Wednesday, January 25, 2017
Zora Neale Hurston - novelist and anthropologist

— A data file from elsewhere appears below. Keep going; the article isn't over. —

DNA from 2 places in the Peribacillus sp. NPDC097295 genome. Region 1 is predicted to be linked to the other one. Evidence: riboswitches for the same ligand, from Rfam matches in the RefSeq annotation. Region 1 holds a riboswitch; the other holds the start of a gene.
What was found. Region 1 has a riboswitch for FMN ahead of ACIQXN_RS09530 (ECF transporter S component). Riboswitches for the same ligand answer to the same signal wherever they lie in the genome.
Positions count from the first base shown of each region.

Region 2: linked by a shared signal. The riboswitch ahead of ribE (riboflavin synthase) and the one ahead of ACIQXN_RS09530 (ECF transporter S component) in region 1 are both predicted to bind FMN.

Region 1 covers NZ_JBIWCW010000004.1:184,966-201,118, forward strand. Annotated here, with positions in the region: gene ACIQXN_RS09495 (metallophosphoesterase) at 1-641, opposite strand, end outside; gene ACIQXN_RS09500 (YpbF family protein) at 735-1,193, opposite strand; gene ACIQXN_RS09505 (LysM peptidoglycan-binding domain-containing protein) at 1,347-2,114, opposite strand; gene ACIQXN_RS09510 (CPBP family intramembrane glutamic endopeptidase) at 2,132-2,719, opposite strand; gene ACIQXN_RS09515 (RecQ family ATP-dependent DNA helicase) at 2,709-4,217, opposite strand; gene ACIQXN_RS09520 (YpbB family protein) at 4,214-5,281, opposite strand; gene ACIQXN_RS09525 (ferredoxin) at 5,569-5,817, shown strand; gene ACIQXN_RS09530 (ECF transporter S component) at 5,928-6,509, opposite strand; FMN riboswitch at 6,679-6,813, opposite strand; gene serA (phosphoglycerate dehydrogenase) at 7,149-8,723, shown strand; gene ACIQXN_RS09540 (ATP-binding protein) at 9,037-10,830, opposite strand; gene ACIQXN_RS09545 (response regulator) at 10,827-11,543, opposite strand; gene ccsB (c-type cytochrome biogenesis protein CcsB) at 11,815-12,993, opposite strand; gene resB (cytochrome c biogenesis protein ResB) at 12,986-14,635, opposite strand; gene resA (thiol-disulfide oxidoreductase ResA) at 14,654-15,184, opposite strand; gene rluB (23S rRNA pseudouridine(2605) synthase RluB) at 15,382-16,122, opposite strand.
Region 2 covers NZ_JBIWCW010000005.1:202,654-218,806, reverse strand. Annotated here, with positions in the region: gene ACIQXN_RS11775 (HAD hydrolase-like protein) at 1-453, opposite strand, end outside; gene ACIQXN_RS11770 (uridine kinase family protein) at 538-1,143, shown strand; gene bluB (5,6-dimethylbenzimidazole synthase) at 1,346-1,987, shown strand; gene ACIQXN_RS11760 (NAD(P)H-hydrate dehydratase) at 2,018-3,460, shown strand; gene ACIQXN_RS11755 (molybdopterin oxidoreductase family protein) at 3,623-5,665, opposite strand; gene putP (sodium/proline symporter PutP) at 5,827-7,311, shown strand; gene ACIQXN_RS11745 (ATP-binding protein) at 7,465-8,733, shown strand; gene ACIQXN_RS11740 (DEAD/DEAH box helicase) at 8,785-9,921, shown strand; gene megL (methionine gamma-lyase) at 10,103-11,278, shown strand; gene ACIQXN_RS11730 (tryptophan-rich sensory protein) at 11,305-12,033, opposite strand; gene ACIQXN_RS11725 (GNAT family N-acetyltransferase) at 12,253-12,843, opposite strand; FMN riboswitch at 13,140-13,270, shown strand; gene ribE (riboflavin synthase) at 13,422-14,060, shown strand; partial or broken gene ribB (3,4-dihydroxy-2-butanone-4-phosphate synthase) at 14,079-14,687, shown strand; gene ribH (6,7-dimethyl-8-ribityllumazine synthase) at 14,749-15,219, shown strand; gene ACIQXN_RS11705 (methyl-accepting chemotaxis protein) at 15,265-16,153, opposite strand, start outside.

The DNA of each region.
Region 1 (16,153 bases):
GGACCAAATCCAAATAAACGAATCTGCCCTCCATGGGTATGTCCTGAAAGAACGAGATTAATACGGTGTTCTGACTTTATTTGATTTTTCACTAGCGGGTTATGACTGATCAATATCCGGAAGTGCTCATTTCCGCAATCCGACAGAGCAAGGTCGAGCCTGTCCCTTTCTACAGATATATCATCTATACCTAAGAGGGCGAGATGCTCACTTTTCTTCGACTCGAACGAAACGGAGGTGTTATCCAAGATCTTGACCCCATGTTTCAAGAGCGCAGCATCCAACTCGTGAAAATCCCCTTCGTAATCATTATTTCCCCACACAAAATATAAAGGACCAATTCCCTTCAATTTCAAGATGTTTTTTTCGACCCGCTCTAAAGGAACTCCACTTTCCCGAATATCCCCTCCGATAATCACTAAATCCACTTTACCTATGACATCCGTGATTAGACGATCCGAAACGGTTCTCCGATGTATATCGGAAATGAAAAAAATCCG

Continuing to be impressed with Zara Neal Hurston's 1937 novel, Their Eyes were Watching God, particularly for her ability to convey black culture and communities in the Deep South in the early 20th century. She is one of the few novelists of her time to have formal training as an anthropologist, and that training I think is what helped her tell us about worlds long gone and but for her long forgotten - notably a fledgling all-black Florida village , black rr workers in Jacksonville, and most of all the cane pickers and migrant workers in the Everglades. Of course these community portraits never feel scholarly, staid, or mired in research largely because she brings the novelist's skills to the fore - character (Janie in particular , a strong and tragic woman in fiction), plot, dialog, and wit. Who wouldn't love a novel w characters named Tea Cake, Who Flung, And Sop-da-bottom? I am also impressed by her honesty toward her characters. Tea cake in particular - she starts off idealizing him as a female-fantasy sexy romantic guy but we soon see that he is deeply flawed - an inveterate gambler and no one who can walk out on his wife for a few days without even an explanation or excuse. ZNH also includes a character who is terribly racist and she's not afraid to let this vile character have her say - in other words she includes all the complexity of these black workin-class and migrant communities, not all of which or all of whom are admirable. They're just people getting by against terrible odds and w limited possibilities. In same ways these isolated worlds are gone and so much the better - laws have improved and opportunities have expanded over the past century - but in other ways rural and urban black communities can still feel cut off from the mainstream - not of american culture as that permeates everywhere but from the american dream - think of worlds we see today in say The Wire or Last Chance U - are their chances that much better than those of hurston's cane-cutters?